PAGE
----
Tech heavyweights explain how to destroy the Internet

Cerf, Lessig, et al warn US legislators


A group of tech celebs gathered on Capitol Hill this week to brief Congressional aides on how Congress and the Federal Communications Commission (FCC) can, and probably will, make a complete mess of the Internet in about a year's time.

At issue are likely revisions to the 1996 Telecommunications Act and FCC regulations, which, thus far, have managed to do scant violence to the Net. Unfortunately, changes now being contemplated, urged by telecomms and media behemoths and their lobbyists, may soon alter that happy state of affairs. Broadband users are particularly at risk, because they enjoy little of the consumer choice available to dialup users. One can connect to a phone line and reach any of hundreds of dialup ISPs. Broadband users have no such luxury.

The deregulation scam

FCC Commissioner Michael Copps, who fought FCC Chairman Michael Powell's effort to ease regulations preventing the colonization of America's airwaves and print media by a handful of cartels, understands the crucial difference between deregulation and freedom.

"Entrenched interests are already jockeying to constrain the openness that has been the Internet's defining hallmark, and they are lobbying the FCC to aid and abet them," Copps declared.

"They claim all they are advocating is a deregulated environment where the market can reign supreme. But in reality, they are seeking government help to allow a few companies to turn the Internet from a place of competition and innovation, into an oligopoly. Power over the Internet would then reside with the network owners, who could use choke-point power to constrain consumer choices, limit sources of news and information and entertainment, undermine competitors, and quash disruptive new technologies."

The Internet must remain device and technology neutral, and open, Copps warned. To illustrate, he pointed out that 35 years ago the phone company restricted the devices that could be attached and confined them to its own kit, using the excuse of ensuring quality of service. And then the FCC created a right of attachment, allowing consumers to hook up any device to the network so long as it caused no harm, and spawned dramatic growth in scores of industries. A similar regulation is needed for broadband Internet access, he hinted.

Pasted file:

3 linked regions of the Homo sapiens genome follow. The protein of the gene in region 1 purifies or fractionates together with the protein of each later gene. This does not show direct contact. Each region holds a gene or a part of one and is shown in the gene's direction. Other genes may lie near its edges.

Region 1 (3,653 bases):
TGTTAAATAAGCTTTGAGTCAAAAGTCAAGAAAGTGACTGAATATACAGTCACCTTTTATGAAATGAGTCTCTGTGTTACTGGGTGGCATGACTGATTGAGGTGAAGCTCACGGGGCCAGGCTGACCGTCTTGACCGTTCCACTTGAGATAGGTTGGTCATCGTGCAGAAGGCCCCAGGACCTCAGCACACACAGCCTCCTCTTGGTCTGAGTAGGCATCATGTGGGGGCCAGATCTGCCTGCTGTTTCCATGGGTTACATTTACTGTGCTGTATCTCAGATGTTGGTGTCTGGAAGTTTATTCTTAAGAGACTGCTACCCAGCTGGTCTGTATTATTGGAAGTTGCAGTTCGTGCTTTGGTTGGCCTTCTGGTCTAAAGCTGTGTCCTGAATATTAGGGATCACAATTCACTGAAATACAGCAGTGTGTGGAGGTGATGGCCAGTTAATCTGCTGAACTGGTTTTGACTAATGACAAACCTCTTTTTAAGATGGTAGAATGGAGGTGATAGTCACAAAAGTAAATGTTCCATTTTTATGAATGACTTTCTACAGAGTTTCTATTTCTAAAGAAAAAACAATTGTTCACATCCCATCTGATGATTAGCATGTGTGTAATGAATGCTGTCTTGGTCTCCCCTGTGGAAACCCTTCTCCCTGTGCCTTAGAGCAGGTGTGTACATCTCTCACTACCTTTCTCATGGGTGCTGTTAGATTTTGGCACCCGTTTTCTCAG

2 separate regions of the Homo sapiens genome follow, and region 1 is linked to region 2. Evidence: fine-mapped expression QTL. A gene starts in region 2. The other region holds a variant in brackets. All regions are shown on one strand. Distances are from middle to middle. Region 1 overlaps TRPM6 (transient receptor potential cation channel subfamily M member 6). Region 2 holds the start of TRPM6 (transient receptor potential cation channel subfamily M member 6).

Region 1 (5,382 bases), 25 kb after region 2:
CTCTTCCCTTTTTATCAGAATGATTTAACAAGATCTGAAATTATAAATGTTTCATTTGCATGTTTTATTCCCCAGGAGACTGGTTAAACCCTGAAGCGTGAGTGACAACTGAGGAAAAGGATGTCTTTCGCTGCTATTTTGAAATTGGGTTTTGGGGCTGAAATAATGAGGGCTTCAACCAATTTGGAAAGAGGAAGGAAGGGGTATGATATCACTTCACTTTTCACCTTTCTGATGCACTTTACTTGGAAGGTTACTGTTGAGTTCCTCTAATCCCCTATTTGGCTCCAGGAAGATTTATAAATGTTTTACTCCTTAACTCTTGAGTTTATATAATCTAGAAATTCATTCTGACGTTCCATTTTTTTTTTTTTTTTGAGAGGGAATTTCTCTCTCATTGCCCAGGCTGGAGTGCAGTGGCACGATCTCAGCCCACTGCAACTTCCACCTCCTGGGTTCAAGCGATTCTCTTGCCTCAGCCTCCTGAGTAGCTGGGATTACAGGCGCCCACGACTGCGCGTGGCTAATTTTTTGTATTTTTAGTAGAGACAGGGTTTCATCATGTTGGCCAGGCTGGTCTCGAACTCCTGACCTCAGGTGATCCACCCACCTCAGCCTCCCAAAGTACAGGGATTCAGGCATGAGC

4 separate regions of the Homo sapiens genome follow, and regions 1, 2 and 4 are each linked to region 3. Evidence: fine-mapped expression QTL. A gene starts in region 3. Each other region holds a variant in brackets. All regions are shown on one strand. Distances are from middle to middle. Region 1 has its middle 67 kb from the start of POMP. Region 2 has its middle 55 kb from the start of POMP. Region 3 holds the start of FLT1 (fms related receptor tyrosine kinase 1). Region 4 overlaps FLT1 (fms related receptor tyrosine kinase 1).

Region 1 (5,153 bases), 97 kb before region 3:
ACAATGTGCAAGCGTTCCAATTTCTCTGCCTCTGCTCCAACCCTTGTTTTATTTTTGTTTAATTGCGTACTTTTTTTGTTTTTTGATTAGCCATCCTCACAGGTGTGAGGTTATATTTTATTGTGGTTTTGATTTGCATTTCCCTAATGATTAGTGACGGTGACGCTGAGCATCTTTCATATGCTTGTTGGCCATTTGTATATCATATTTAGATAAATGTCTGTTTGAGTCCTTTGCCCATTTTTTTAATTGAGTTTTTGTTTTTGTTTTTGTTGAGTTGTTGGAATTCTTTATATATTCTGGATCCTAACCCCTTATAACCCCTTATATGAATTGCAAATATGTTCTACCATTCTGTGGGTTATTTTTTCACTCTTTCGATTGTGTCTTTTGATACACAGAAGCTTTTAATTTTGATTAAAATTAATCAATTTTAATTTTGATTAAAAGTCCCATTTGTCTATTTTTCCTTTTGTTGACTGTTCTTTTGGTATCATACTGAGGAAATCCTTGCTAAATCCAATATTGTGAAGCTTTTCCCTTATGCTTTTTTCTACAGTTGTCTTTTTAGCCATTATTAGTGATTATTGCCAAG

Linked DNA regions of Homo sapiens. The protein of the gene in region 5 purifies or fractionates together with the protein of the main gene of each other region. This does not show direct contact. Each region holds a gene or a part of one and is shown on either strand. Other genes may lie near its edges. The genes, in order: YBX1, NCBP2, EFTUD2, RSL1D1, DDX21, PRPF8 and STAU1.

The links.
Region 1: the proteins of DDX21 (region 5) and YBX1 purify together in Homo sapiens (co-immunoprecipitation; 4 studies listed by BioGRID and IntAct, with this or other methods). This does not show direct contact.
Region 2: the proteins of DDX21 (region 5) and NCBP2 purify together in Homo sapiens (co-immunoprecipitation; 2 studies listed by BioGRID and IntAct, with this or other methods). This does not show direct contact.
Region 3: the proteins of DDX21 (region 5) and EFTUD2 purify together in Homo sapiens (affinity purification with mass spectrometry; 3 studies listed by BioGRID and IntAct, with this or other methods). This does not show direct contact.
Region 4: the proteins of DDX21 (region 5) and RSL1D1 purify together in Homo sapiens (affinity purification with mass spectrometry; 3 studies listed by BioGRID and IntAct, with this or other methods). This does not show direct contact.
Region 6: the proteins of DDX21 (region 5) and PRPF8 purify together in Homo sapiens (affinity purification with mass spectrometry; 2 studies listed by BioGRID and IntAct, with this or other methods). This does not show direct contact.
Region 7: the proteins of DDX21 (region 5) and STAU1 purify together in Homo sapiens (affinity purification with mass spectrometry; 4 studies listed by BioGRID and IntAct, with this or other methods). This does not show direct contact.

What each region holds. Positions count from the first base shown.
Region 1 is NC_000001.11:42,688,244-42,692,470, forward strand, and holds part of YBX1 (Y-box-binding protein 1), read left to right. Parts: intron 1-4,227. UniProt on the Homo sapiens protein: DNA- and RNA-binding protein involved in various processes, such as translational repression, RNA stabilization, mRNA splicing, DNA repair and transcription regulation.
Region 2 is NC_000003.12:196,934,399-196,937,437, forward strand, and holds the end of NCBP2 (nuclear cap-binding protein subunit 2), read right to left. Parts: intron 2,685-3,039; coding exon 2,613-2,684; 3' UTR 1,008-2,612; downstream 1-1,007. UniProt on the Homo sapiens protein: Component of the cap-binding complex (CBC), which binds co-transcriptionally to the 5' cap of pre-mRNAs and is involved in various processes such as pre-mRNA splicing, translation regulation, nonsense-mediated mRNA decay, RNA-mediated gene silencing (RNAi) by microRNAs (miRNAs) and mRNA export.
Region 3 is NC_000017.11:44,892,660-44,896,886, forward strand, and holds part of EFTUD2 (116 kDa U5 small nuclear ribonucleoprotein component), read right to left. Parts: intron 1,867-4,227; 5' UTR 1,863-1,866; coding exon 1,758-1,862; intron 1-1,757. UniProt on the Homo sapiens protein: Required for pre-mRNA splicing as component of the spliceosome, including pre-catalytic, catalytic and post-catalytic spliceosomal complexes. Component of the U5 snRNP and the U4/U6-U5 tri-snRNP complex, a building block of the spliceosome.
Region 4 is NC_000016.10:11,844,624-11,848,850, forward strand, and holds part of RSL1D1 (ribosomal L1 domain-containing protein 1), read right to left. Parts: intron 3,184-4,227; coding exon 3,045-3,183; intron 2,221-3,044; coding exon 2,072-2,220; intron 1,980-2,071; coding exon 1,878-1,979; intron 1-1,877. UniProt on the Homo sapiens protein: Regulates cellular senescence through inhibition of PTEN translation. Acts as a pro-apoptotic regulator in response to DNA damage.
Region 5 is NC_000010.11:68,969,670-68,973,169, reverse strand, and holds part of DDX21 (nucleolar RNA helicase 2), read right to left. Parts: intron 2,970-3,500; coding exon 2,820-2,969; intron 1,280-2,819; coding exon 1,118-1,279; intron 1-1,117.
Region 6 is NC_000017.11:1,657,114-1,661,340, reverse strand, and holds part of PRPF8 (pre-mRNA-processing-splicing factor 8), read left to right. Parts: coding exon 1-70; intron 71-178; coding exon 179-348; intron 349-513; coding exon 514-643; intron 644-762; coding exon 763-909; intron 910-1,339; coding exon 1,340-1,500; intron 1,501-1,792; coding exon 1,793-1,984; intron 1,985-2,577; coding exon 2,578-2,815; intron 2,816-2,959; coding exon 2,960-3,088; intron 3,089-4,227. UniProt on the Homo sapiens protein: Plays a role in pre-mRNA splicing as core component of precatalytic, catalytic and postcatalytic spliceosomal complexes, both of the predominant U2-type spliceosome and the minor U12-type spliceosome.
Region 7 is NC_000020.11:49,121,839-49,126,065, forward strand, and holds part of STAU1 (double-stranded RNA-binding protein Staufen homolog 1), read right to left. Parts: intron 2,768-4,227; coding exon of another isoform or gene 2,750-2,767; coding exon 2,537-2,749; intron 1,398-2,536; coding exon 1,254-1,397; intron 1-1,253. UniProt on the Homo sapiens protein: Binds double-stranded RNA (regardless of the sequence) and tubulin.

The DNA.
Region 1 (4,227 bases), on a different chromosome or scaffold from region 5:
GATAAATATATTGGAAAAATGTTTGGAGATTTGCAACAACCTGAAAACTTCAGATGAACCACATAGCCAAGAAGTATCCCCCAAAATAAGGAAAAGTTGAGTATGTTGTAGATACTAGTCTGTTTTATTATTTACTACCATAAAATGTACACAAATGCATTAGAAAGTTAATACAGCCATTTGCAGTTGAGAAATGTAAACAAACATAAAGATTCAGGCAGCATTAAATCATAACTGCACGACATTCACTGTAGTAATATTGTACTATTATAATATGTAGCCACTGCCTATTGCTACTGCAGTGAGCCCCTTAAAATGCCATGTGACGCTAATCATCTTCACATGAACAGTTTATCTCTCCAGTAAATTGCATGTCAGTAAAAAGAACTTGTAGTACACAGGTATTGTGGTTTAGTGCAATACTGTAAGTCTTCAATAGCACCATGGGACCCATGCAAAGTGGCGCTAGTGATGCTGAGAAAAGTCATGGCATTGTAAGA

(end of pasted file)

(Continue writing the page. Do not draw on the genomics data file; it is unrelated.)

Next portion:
Regulate the layer, not the Net

Stanford University Law Professor Larry Lessig picked up this thread by speaking about the importance of keeping the Net technology-neutral and dumb, uninterested in what it happens to transport, and letting applications and devices at the ends develop the real smarts.

Internet patriarch Vint Cerf then struggled to explain the network structure in language understandable by non-technical folks, with mixed success. He tried to show how the network is layered, and warned against regulation of the whole when a particular layer or protocol is all one needs to deal with.

"The United States divides a lot of telecommunications services into different classes depending on not only the application, but also the underlying transport medium," Cerf explained. "So, voice over wire and voice over wireless, we regulate them differently. We regulate audio and video broadcast differently than [voice], and we regulate the cable television industry differently from the broadcast industry."

The Net "destroys that whole model because it can carry anything, including voice and video, over Internet packets; and Internet packets don't care what the transmission medium is. So this [current regulatory] model is in conflict with the fundamental architecture of the Internet.

"Since policy often has a direct effect on players, we need to know which layer in the architecture we want the policy to influence," he said.

Bad faith

The best speech came from University of Virginia Law School Associate Professor Tim Wu, who cited actual examples of industry abuse worth regulating against. He recalled broadband providers such as AT&T, that initially banned such devices as Wi-Fi routers, the use of which it called theft of service, even threatening subscribers with jail time for using them. Others have responded by refusing to offer tech support but offering their own Wi-Fi gear at additional cost.

He mentioned as well that broadband providers, Comcast in particular, have restricted or banned the use of virtual private networks (VPNs). The idea here is to charge the customer as a business user, rather than a home user, and extort extra money. Servers and VoIP have also been banned in places, to protect other services that the provider offers. ®

Thomas C Greene is the author of Computer Security for the Home and Small Office, a complete guide to online anonymity, system hardening, encryption, and data hygiene for Windows and Linux, available now at discount in the USA, and the UK.

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